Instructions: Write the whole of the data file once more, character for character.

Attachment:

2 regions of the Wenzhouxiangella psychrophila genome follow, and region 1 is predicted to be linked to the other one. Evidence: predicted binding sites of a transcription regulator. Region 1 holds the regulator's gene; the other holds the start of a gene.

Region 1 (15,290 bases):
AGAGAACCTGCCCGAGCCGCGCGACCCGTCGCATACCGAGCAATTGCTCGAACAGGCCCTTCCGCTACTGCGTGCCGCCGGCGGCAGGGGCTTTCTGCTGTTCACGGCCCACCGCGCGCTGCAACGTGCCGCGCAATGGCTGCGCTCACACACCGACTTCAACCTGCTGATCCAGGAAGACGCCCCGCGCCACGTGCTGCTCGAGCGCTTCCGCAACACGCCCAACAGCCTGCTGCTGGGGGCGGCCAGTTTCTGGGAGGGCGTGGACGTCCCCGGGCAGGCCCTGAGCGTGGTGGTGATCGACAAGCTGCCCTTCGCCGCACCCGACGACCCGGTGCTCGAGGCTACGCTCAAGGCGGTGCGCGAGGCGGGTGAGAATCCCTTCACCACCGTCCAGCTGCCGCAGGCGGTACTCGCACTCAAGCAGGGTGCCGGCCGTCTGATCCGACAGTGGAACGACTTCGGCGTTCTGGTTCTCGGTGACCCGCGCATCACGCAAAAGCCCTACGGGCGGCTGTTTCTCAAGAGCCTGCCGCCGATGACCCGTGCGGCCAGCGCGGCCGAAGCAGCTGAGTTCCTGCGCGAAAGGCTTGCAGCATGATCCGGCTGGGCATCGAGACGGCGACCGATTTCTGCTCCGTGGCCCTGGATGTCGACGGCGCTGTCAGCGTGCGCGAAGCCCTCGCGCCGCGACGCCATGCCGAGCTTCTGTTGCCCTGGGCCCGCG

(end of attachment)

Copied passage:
2 regions of the Wenzhouxiangella psychrophila genome follow, and region 1 is predicted to be linked to the other one. Evidence: predicted binding sites of a transcription regulator. Region 1 holds the regulator's gene; the other holds the start of a gene.

Region 1 (15,290 bases):
AGAGAACCTGCCCGAGCCGCGCGACCCGTCGCATACCGAGCAATTGCTCGAACAGGCCCTTCCGCTACTGCGTGCCGCCGGCGGCAGGGGCTTTCTGCTGTTCACGGCCCACCGCGCGCTGCAACGTGCCGCGCAATGGCTGCGCTCACACACCGACTTCAACCTGCTGATCCAGGAAGACGCCCCGCGCCACGTGCTGCTCGAGCGCTTCCGCAACACGCCCAACAGCCTGCTGCTGGGGGCGGCCAGTTTCTGGGAGGGCGTGGACGTCCCCGGGCAGGCCCTGAGCGTGGTGGTGATCGACAAGCTGCCCTTCGCCGCACCCGACGACCCGGTGCTCGAGGCTACGCTCAAGGCGGTGCGCGAGGCGGGTGAGAATCCCTTCACCACCGTCCAGCTGCCGCAGGCGGTACTCGCACTCAAGCAGGGTGCCGGCCGTCTGATCCGACAGTGGAACGACTTCGGCGTTCTGGTTCTCGGTGACCCGCGCATCACGCAAAAGCCCTACGGGCGGCTGTTTCTCAAGAGCCTGCCGCCGATGACCCGTGCGGCCAGCGCGGCCGAAGCAGCTGAGTTCCTGCGCGAAAGGCTTGCAGCATGATCCGGCTGGGCATCGAGACGGCGACCGATTTCTGCTCCGTGGCCCTGGATGTCGACGGCGCTGTCAGCGTGCGCGAAGCCCTCGCGCCGCGACGCCATGCCGAGCTTCTGTTGCCCTGGGCCCGCG